An encircling band 32 radially extends around the perimeter of replacement lid 20 and inward from seating band 22 on the topside of replacement lid 20. On the underside of replacement lid 20 and extending from seating band 22 is an upper seating surface 24 which extends radially around replacement lid 20. Upper seating surface 24 preferably contacts inner sealing band 88 while installed to provide additional sealing properties, as shown in FIG. 8.
The application of downward pressure on replacement lid 20 to maintain and ensure a proper seating relative to paint can 82 is one of the principle features of the invention. The unique use of wire handle 106 to provide this downward pressure is provided by the instant invention. Due to the height of wire handle 106, relative to the plane formed across top 84, elevation of an engagement member is required. Additionally, it is important to ensure that the downward pressure being applied is transferred without being absorbed by replacement lid 20 being compressed or otherwise deformed. A dome 34 radially extends around replacement lid 20 and radially contacts and rises above encircling band 32. Dome 34 is capable of having downward pressure applied thereto without yielding as a flat surface would tend to do.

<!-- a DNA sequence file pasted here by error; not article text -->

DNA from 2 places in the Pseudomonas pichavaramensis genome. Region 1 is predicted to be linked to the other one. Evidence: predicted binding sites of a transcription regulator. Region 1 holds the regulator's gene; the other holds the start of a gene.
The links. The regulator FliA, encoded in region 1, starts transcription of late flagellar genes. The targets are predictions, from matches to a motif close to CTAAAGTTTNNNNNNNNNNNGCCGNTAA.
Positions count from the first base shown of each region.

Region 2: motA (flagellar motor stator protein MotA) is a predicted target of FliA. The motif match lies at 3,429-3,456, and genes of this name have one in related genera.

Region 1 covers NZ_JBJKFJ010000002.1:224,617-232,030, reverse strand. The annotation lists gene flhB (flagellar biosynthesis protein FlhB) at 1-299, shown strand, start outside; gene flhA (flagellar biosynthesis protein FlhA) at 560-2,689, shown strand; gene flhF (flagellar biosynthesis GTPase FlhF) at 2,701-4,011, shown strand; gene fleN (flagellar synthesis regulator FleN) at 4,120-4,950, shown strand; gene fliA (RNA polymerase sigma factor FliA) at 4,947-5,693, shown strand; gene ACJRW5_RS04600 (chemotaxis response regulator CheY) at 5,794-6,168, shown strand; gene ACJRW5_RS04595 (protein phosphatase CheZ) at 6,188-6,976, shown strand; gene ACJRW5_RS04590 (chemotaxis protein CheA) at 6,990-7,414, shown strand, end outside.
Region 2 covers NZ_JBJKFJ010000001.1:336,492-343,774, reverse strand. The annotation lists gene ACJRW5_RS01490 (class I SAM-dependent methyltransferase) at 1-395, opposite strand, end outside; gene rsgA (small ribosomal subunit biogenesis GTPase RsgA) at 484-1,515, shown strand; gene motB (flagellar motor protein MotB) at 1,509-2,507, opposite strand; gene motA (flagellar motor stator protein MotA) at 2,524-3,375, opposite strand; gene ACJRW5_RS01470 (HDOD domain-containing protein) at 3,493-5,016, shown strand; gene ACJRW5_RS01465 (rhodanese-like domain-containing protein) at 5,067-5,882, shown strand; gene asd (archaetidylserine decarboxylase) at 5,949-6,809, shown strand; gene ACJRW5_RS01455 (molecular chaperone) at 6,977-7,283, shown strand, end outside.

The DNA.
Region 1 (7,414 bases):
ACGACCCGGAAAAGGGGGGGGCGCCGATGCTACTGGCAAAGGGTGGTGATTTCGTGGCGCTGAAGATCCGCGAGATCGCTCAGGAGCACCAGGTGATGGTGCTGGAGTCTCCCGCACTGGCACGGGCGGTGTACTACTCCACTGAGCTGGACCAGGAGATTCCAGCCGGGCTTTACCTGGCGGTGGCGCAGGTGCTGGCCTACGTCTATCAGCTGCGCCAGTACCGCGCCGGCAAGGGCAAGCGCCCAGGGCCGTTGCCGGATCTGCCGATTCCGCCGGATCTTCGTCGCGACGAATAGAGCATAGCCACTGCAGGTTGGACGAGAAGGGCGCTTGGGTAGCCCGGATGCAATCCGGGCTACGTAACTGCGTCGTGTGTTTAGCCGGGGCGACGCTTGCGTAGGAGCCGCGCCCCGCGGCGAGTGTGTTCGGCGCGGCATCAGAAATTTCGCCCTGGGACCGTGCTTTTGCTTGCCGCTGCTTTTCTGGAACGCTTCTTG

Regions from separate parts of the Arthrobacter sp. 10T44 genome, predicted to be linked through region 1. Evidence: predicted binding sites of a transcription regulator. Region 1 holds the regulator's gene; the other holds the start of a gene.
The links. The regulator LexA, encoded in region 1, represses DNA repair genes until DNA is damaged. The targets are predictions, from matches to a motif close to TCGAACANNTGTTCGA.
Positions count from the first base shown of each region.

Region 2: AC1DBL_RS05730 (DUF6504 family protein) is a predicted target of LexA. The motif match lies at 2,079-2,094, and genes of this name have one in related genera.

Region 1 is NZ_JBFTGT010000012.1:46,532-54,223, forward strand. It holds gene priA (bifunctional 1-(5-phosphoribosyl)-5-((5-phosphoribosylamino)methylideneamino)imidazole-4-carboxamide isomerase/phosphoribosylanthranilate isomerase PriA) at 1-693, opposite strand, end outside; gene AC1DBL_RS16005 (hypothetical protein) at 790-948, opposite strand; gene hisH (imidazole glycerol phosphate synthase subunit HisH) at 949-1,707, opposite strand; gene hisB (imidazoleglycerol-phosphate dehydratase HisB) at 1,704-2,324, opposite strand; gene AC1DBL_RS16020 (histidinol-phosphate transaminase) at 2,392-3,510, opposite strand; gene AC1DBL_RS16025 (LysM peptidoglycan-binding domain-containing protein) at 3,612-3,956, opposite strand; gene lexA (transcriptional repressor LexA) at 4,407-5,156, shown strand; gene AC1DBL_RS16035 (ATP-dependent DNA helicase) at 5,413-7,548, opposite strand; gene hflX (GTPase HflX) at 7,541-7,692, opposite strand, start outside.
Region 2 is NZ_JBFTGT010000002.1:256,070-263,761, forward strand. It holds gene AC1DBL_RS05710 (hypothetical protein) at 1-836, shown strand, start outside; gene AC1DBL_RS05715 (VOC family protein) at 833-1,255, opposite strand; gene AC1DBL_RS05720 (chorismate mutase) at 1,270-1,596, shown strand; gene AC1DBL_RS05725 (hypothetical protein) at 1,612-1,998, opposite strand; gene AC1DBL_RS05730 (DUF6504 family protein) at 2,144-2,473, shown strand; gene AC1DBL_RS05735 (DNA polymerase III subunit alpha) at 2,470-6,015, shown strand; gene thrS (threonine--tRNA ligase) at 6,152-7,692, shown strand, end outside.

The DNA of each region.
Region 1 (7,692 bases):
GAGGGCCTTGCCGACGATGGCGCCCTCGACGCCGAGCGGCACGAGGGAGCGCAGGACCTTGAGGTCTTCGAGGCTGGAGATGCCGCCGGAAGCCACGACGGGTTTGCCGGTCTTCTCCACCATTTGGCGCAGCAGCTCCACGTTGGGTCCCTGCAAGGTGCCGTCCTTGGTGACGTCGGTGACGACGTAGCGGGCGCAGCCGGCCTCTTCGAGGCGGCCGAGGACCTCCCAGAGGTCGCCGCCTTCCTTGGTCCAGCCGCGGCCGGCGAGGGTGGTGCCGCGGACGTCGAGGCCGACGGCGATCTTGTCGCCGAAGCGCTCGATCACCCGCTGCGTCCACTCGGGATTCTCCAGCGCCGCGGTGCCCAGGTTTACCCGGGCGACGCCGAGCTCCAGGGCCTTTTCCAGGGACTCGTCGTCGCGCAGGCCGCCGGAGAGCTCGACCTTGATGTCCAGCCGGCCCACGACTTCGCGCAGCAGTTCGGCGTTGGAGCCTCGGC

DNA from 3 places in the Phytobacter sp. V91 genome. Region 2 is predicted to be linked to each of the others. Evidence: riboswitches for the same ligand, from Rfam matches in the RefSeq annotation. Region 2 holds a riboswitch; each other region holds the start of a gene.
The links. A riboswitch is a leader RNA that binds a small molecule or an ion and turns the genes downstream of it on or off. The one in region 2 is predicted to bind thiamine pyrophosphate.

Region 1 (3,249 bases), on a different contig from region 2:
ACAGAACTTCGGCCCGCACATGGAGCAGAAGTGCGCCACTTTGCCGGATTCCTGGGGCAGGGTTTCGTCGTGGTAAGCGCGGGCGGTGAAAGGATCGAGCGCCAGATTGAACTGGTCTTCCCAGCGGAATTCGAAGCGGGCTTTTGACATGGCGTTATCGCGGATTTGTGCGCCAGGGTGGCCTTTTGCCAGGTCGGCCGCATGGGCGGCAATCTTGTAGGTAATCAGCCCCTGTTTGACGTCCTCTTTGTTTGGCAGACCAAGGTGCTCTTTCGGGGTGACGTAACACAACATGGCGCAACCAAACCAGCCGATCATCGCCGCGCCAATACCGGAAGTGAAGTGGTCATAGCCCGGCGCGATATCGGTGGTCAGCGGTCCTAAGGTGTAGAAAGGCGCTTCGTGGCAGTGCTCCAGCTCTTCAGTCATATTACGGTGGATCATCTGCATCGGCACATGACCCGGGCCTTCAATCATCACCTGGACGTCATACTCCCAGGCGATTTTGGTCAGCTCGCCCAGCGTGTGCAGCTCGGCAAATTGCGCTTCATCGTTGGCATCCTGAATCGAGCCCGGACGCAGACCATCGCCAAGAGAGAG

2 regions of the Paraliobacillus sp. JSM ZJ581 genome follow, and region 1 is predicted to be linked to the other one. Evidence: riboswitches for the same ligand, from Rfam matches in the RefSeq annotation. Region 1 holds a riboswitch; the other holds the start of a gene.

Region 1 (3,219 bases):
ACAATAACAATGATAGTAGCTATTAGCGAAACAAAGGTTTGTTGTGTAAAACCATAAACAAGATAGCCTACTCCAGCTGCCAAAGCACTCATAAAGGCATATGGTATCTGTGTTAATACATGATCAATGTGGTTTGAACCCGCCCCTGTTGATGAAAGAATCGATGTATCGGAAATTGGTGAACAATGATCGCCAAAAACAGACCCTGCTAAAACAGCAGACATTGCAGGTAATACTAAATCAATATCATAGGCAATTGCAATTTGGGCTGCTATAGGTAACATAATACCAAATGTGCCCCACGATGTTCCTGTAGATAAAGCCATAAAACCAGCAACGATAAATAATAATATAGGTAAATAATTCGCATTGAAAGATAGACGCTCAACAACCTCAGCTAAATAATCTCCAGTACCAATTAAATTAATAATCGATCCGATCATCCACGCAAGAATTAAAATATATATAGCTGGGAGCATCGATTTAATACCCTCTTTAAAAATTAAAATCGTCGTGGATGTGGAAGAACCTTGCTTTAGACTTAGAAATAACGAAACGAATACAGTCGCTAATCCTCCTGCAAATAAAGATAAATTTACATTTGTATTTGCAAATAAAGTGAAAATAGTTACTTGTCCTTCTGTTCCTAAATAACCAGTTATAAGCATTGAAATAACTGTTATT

Dome 34 has extending therefrom a handle engagement member 36 having a plurality of positioning steps 38. Each positioning step 38 has a base 40 and an engagement side 42. Each positioning step 38 has a different elevational height from the plane formed by seating band 22. This varied elevation height placements provide for engagement by wire handle 106 in a select position for desired pressure application. Additionally, during prolonged usage wire handle 106 may begin to conform to the pressure being applied and a reduction in the applied pressure may occur. If this situation occurs, the user would simply move wire handle 106 to a higher positional step 38 to restore the desired pressure transference level.
As shown in FIG. 6 wire handle 106 will contact a select base 40 and an associative engagement side 42 when installed. Opposing alignment guide marks are situated on opposing sides of encircling band 32 and their connected alignment perpendicularly intersect handle engagement member 36. Alignment guide marks 44 may be used by the user to align replacement lid 20 on paint can 82 during installation. Viewing the installation from above the user will position alignment guide marks 44 with wire handle 106 and/or pivotal handle anchors 108 while wire handle 106 is in the resting position as shown in FIG. 5.